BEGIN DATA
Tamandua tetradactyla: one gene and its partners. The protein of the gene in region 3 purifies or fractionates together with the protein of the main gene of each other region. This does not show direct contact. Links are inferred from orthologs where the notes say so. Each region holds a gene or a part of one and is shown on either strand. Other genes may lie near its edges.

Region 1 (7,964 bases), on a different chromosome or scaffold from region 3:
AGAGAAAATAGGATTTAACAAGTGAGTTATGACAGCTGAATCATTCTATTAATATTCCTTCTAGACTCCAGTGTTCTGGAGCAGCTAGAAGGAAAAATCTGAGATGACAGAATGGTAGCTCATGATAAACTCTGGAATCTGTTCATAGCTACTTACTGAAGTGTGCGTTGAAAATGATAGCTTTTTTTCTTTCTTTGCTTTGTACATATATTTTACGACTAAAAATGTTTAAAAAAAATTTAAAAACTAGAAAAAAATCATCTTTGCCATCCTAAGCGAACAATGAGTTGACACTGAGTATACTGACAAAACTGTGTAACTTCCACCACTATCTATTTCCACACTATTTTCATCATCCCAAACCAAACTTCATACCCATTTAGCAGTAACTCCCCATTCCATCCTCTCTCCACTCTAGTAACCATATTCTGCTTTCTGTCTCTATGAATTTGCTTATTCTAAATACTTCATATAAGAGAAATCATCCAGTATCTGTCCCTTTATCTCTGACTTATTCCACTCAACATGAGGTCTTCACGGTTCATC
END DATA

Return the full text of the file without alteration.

Tamandua tetradactyla: one gene and its partners. The protein of the gene in region 3 purifies or fractionates together with the protein of the main gene of each other region. This does not show direct contact. Links are inferred from orthologs where the notes say so. Each region holds a gene or a part of one and is shown on either strand. Other genes may lie near its edges.

Region 1 (7,964 bases), on a different chromosome or scaffold from region 3:
AGAGAAAATAGGATTTAACAAGTGAGTTATGACAGCTGAATCATTCTATTAATATTCCTTCTAGACTCCAGTGTTCTGGAGCAGCTAGAAGGAAAAATCTGAGATGACAGAATGGTAGCTCATGATAAACTCTGGAATCTGTTCATAGCTACTTACTGAAGTGTGCGTTGAAAATGATAGCTTTTTTTCTTTCTTTGCTTTGTACATATATTTTACGACTAAAAATGTTTAAAAAAAATTTAAAAACTAGAAAAAAATCATCTTTGCCATCCTAAGCGAACAATGAGTTGACACTGAGTATACTGACAAAACTGTGTAACTTCCACCACTATCTATTTCCACACTATTTTCATCATCCCAAACCAAACTTCATACCCATTTAGCAGTAACTCCCCATTCCATCCTCTCTCCACTCTAGTAACCATATTCTGCTTTCTGTCTCTATGAATTTGCTTATTCTAAATACTTCATATAAGAGAAATCATCCAGTATCTGTCCCTTTATCTCTGACTTATTCCACTCAACATGAGGTCTTCACGGTTCATC